Usually, auras and those who claim they can read
them have been relegated to the realm of psychic fairs, new age mysticism or
ancient religious beliefs.
But as Good Morning America’s Science
Editor Michael Guillen has learned, scientists are taking a closer look at
an area that was once dismissed. Perhaps the most dramatic indicator of this
attention is that the National Institutes of Health in Bethesda, Md.,
recently decided to start funding research on human bio-fields, the
technical term for auras.
Meanwhile, some impressive scientific mavericks are
exploring a controversial new science, “bio-electro-magnetics.” One
scientist leading the charge is Berkeley-trained biophysicist Beverly Rubik.
She believes that the human body exudes energy, just like glowing candles.
“If you think really what life is: when you’re
dead, what happens to your energy? Absolutely everything,” Rubik said. “You
go from being a warm radiant moving creature to a cold dead stiff creature.
The big difference is the energy.”
Harvard-trained psychologist Gary Schwartz agrees. He runs the Human Energy
Systems Lab at the University of Arizona and claims that the existence of a
human aura is indisputable.
“It’s like the sun,” Schwartz said. “The sun emits
a whole spectrum of energy, both visible light, infrared, ultraviolet,
x-rays, gamma rays. It’s the same thing with the human body, the human body
is emitting this whole range of signals.”
To show what he meant, Schwartz had Guillen sit
close to an antenna that detects low-frequency radiation. When he moved his
hand close to the antenna, Guillen saw a signal change on the monitor.
Another antenna detected high-frequency radiation. As Guillen got closer to
it, a sound went off, indicating that the antenna had, in effect, picked up
signals that he was broadcasting, Schwartz said.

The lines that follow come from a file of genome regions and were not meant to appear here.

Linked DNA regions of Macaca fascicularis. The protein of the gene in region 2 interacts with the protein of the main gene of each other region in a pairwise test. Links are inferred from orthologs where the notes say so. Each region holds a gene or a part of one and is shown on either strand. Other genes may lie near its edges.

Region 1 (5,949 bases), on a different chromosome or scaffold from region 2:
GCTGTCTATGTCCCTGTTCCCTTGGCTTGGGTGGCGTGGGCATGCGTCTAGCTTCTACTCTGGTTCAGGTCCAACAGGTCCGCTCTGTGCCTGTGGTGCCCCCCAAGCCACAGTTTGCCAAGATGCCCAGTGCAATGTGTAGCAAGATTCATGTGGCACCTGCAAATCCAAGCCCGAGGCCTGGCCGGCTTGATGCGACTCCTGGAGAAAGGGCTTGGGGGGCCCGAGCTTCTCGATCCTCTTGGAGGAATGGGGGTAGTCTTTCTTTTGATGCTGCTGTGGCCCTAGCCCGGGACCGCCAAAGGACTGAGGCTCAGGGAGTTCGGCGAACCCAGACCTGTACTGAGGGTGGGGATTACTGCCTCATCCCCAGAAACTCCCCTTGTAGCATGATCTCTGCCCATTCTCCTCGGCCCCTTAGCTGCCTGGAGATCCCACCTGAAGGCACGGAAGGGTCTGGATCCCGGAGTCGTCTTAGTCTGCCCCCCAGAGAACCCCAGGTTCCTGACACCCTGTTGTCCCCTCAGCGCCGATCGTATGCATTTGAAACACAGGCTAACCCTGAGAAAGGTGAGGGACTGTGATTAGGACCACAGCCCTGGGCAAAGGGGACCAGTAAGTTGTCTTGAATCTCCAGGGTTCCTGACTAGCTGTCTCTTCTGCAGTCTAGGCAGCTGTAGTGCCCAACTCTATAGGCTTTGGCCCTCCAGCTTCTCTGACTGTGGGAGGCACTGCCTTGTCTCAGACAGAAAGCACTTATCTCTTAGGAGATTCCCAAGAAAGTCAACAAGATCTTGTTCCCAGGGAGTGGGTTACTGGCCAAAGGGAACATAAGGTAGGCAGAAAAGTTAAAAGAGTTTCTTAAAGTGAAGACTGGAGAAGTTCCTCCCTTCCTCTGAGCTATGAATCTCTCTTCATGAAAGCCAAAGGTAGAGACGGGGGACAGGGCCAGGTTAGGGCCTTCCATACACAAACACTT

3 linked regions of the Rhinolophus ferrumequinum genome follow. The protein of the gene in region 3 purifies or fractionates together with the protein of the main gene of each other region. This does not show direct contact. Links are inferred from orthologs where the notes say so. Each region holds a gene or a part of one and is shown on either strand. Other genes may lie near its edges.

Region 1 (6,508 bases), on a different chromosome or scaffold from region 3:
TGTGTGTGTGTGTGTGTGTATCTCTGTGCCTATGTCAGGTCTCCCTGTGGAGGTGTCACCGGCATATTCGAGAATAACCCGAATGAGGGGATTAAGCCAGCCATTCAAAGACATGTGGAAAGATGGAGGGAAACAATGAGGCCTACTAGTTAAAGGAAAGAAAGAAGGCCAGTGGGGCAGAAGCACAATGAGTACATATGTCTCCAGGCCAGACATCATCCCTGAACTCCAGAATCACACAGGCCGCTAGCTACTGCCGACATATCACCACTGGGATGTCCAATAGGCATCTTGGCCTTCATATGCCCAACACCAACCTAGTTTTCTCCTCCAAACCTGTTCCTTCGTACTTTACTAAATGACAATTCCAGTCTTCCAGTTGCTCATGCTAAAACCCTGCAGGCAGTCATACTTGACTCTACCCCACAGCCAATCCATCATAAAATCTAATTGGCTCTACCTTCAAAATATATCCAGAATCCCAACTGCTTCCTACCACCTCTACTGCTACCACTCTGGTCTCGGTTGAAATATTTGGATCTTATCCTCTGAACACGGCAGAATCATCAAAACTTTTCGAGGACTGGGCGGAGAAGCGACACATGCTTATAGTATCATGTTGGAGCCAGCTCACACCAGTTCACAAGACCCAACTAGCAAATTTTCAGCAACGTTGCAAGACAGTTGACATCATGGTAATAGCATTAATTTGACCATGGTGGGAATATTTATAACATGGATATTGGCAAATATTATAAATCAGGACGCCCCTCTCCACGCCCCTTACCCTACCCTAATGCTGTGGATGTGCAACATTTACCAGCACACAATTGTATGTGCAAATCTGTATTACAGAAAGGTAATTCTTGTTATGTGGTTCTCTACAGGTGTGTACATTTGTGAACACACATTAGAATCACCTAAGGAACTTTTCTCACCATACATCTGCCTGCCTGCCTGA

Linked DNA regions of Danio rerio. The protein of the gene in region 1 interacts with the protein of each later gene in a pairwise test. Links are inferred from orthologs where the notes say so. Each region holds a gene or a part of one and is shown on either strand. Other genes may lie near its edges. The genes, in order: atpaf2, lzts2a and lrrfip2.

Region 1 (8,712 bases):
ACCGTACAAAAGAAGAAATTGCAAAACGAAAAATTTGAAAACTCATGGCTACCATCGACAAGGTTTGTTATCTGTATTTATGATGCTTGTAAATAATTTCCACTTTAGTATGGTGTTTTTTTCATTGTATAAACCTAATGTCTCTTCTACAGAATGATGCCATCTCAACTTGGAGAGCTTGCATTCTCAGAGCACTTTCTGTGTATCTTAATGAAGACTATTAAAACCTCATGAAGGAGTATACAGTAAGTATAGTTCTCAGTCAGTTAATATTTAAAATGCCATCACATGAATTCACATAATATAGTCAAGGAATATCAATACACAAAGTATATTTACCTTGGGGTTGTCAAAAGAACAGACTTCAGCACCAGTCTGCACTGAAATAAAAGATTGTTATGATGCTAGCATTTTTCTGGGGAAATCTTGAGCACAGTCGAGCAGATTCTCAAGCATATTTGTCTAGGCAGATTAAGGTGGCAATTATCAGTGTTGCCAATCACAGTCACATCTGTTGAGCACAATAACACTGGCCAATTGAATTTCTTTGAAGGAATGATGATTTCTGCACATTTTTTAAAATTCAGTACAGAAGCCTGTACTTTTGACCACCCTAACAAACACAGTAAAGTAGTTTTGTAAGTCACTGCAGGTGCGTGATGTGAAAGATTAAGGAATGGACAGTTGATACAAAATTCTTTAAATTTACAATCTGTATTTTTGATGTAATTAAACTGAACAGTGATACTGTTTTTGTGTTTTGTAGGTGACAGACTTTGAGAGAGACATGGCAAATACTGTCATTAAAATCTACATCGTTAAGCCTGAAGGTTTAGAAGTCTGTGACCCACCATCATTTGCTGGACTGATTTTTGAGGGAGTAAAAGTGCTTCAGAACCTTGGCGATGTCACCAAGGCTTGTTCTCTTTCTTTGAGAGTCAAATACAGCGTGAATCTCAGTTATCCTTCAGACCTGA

The cells inside your body actually do the broadcasting, Schwartz said. In
fact, 100 trillion of them spew out an aura of electromagentic radiation,
like little TV towers.
Orthodox scientists believe this aura is nothing
but a meaningless jumble of frequencies. But mavericks point to EEGs and
EKGs, which work by measuring the electromagnetic signals from the brain and
heart. Is it possible signals from the rest of our body also carry
information about our health? Though skeptical, Rubik thinks it’s worth
She heads the Institute for Frontier Research in
Guillen volunteered as her guinea pig in an
experiment to test whether auras can indicate health. She first cleansed his
fingers with alcohol to remove any residue from his fingertip images. Then
she took pictures of auras surrounding Guillen’s fingertips with a digital
Kirlian camera, widely used in Russia and Eastern Europe.
Rubik chose Guillen’s fingertips, because according
to Chinese medicine, the fingers contain many acupuncture points. These
points are supposedly connected via energy channels called meridians to
different parts of the body: lungs, heart, intestines and so forth.
Valleys Of Health
So from the auras of his fingertips alone, Rubik’s computer was able to
calculate Guillen’s full-body aura. Next, her computer analyzed his aura for
any signs of illness. His alleged diagnosis was represented by a jagged red
“Actually I see a very good energy regulation,”
Rubik said. “If that were ideal, it would be a perfect circle.”
Any huge peaks in the jagged red circle are
supposed to mean something is excessive or inflamed. Any huge valleys, she
said, are supposed to mean something is deficient.
Rubik found a little bit of excess in Guillen’s
colon region. “There’s a couple of organ systems that look a little run
down, a little under the weather,” Rubik said.”There is a slight dip in the
endocrine system. It’s a little bit deficient here.”
Critics contend that aura reading is all nonsense,
akin to astrology. But Guillen was surprised that some of the things Rubik
found did, in fact, fit in with his health record. He has an underactive
thyroid, which could account for the “depressed” area on the endocrine
The NIH’s move to research auras split the
scientific community into two camps. For mainstream scientists, the NIH
interest is scandalous. But for the mavericks, it’s long-awaited evidence
that old school science is coming around.
“I mean, who says that today’s physics ends the
process of discovery?” Schwartz said. “Who says that we now know every
single bit of energy that exists in the universe? Only a human being that
has not learned humility … would come to that kind of statement. I say keep
an open mind.”
This story was produced by Melissa Dunst for Good Morning America.